The U.S. Court of Appeals for the Third Circuit has overturned a ruling barring two labor benefits disputes between teamsters from being handled in arbitration.
The court vacated the district court’s finding that the Union Trustees of Western Pennsylvania Teamsters’ internal dispute over the benefits trust was not appropriate for arbitration.
According to Third Circuit Judge Thomas I. Vanaskie’s opinion, the trustees were deadlocked on two motions: one seeking to approve compensation to eligible trustees for attendance at fund meetings and the other looking for clarification on eligibility requirements for employer trustees. In each case, the group was split in half over the issue of whether the court should appoint an arbitrator to settle the dispute.
The first dispute centered on paying each teamster $600 for each monthly trustee meeting attended. The union trustees were for it while the employer trustees were not.
The second dispute emerged from the first, and revolved around the definition of an employer trustee and whether it means they “must be a full-time employee of a contributing employer to the fund.”
As both issues neared arbitration, the parties hit a stalemate.
Beginning with the compensation issue, Vanaskie said the trust agreement specifically provides that such disputes would be resolved through arbitration.
“This dispute over the proper interpretation of the trust agreement is well-within the power of the trustees to decide, and because the presumption of arbitrability applies, we presume it is also within the mandate of the arbitrator to break this deadlock,” Vanaskie said.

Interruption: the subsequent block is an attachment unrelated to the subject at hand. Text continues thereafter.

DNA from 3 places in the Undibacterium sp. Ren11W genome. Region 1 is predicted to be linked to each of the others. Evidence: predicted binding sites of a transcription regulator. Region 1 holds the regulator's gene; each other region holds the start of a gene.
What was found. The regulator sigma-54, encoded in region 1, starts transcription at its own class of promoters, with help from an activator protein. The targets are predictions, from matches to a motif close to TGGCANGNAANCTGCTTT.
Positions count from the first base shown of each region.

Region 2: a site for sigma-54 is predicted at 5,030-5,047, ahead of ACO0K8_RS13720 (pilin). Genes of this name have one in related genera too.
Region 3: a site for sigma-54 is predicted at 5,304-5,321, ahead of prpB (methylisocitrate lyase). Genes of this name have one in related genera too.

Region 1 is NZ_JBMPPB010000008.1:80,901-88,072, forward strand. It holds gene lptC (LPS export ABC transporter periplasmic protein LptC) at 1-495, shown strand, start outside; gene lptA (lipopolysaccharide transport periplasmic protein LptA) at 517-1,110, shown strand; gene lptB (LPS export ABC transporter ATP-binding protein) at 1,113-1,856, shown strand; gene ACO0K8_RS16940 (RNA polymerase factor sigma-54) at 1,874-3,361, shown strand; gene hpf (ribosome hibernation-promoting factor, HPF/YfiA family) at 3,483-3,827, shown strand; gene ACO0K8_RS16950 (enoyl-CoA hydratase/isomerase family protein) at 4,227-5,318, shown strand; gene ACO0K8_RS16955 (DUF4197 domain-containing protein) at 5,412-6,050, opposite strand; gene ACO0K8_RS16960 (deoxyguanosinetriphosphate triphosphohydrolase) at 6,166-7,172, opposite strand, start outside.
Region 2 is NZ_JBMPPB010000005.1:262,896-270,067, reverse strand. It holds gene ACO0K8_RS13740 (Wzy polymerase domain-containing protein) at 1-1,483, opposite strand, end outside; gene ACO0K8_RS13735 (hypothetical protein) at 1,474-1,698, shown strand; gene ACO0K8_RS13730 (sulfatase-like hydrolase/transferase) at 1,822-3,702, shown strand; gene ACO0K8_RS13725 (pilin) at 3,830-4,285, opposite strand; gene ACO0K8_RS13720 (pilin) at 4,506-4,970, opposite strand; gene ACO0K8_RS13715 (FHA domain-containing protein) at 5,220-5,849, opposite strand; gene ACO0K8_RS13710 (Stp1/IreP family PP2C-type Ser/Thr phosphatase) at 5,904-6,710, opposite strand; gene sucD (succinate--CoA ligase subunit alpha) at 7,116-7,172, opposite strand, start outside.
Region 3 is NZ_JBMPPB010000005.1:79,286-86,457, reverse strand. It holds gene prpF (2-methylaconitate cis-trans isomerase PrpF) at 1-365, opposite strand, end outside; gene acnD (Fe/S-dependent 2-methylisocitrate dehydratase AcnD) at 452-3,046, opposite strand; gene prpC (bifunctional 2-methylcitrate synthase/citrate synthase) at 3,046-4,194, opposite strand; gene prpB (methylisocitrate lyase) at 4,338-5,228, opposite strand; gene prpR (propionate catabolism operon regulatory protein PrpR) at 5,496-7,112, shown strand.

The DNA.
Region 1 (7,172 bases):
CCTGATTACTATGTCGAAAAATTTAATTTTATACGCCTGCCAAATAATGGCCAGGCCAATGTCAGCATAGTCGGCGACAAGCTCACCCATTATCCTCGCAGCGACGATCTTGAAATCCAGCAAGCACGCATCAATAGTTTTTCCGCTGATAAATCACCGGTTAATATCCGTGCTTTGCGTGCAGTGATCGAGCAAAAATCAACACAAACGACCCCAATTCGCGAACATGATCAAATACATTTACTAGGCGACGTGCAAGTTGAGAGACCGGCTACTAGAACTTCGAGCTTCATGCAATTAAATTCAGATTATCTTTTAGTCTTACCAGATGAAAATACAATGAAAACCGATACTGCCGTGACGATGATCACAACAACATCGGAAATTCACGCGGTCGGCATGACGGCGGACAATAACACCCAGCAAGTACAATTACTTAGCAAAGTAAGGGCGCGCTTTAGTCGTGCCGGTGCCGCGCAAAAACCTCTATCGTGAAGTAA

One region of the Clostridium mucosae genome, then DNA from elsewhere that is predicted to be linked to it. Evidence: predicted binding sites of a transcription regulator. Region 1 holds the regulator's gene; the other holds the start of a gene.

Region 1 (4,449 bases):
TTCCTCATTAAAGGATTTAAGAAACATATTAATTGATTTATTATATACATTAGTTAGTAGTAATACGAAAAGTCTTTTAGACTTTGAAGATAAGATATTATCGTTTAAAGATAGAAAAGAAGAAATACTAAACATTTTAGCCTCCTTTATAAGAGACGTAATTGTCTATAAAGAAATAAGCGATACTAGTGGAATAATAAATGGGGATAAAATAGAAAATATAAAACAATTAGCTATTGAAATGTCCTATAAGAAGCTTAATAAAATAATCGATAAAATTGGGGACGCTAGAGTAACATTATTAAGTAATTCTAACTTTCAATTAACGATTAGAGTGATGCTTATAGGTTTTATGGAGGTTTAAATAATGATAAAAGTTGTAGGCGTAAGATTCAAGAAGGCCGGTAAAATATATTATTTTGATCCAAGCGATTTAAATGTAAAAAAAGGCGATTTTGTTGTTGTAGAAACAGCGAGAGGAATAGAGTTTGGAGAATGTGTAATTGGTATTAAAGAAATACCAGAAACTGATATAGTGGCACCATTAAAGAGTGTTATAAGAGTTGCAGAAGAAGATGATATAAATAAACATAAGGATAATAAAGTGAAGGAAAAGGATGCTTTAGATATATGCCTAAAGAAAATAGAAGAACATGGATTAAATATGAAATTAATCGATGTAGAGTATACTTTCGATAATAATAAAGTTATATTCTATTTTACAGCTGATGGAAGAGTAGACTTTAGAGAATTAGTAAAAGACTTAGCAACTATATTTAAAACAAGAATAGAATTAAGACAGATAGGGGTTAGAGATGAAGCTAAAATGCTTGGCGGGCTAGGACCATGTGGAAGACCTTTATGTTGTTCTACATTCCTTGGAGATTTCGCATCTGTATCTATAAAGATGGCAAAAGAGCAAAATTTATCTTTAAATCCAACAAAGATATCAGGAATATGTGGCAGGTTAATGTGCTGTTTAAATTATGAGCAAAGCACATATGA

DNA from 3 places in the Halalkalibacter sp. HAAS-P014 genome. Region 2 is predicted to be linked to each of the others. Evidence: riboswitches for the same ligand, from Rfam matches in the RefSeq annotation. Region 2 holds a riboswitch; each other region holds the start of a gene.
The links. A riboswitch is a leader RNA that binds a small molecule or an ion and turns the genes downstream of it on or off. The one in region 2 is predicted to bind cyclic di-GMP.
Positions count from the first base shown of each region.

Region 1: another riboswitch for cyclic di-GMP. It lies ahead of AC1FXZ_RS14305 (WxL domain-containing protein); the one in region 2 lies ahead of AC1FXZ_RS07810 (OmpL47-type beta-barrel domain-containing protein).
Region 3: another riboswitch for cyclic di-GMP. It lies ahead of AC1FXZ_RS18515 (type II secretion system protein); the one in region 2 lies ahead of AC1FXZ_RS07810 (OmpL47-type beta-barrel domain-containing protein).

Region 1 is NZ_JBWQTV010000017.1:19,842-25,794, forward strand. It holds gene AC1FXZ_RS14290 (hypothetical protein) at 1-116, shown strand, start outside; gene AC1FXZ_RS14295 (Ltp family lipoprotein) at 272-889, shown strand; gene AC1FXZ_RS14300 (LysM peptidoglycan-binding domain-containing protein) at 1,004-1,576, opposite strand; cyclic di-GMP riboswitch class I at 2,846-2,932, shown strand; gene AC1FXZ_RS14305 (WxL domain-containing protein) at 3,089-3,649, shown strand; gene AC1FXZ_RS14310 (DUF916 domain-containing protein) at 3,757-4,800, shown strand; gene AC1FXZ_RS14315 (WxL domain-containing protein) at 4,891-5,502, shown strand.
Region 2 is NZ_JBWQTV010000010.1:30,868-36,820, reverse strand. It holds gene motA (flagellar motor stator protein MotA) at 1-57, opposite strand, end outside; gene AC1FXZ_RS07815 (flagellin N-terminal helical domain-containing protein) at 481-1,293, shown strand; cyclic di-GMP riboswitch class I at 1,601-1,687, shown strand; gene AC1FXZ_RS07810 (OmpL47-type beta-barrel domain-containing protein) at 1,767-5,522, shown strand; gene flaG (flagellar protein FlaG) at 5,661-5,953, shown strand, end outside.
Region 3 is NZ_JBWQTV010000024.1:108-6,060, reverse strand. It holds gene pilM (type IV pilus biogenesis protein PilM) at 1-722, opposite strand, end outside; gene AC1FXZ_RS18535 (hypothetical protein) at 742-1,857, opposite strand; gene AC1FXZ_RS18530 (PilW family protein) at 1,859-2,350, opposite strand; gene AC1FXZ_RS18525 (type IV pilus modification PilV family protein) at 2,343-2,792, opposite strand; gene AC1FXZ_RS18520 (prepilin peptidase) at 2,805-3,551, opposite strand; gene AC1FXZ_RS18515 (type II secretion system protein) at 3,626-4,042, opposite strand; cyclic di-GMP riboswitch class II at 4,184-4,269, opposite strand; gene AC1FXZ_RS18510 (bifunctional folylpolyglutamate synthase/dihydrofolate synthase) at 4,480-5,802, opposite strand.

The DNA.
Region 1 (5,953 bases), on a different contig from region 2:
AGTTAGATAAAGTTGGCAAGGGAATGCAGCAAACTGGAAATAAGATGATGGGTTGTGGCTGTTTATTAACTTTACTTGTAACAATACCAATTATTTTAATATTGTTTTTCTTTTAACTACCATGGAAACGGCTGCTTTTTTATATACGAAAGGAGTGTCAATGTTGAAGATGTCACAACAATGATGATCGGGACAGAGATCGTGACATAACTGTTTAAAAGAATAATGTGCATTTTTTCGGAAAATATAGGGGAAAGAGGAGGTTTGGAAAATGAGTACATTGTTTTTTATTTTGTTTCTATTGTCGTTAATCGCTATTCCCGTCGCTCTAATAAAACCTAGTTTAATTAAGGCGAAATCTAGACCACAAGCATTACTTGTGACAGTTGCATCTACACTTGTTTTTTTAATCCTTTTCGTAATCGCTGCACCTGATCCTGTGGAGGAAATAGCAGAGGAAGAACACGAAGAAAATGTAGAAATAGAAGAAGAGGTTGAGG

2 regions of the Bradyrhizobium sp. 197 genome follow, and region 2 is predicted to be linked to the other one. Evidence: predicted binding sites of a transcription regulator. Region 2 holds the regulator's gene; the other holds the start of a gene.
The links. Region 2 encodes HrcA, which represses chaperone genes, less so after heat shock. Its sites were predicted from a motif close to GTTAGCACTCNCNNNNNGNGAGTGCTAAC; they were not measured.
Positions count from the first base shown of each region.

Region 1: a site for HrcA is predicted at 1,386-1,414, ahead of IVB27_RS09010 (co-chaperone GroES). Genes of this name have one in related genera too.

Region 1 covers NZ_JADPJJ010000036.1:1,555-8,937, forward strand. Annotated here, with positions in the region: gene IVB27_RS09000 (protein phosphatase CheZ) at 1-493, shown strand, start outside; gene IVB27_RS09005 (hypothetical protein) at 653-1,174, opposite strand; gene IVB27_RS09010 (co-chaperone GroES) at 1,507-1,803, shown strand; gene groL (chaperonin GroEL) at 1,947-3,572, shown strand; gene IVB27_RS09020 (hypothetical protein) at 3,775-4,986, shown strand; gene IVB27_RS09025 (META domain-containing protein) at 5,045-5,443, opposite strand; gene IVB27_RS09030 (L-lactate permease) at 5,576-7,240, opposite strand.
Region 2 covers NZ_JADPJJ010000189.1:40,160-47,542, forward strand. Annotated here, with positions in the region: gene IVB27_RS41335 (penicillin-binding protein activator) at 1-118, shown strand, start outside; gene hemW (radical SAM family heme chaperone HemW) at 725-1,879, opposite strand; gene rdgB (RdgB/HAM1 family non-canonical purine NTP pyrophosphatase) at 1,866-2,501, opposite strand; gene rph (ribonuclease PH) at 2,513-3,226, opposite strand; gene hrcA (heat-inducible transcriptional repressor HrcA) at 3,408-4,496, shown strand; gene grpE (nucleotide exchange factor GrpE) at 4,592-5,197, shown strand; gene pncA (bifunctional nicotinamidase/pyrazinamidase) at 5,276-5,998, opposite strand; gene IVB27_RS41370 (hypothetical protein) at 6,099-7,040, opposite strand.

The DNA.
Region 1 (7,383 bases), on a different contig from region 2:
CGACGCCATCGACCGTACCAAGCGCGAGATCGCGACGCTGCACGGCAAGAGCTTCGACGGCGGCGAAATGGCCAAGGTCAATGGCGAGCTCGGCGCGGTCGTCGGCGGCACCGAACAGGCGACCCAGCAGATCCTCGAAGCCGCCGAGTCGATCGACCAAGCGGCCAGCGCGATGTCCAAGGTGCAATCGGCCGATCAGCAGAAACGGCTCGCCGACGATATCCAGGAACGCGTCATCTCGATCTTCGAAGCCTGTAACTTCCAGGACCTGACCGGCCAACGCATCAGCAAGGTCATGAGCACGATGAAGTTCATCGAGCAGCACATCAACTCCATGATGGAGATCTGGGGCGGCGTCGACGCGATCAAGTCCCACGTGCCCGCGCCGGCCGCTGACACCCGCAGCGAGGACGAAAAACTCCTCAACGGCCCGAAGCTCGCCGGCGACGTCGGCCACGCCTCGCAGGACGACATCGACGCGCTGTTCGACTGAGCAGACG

On the second point, clarifying the requirements for employer trustees, Vanaskie said, “The deadlocked vote seeks to confirm whether the union trustees’ theory that employer trustees must be full-time employees of a contributing employer is a proper interpretation of the terms of the trust agreement. This is a matter of contractual interpretation, and as we explained with regard to the compensation deadlock, the trust agreement specifically provides that ‘the trustees shall have full and exclusive authority to determine all questions or controversies … arising … in connection with [the fund] or the operation thereof’ including questions of ‘construction of the provisions of this trust agreement and the terms used herein.’”
The union trustees were represented by Joseph J. Pass of Jubelirer, Pass & Intrieri. The employers were represented by Robert Prorok of Cohen & Grigsby. Neither responded to requests for comment.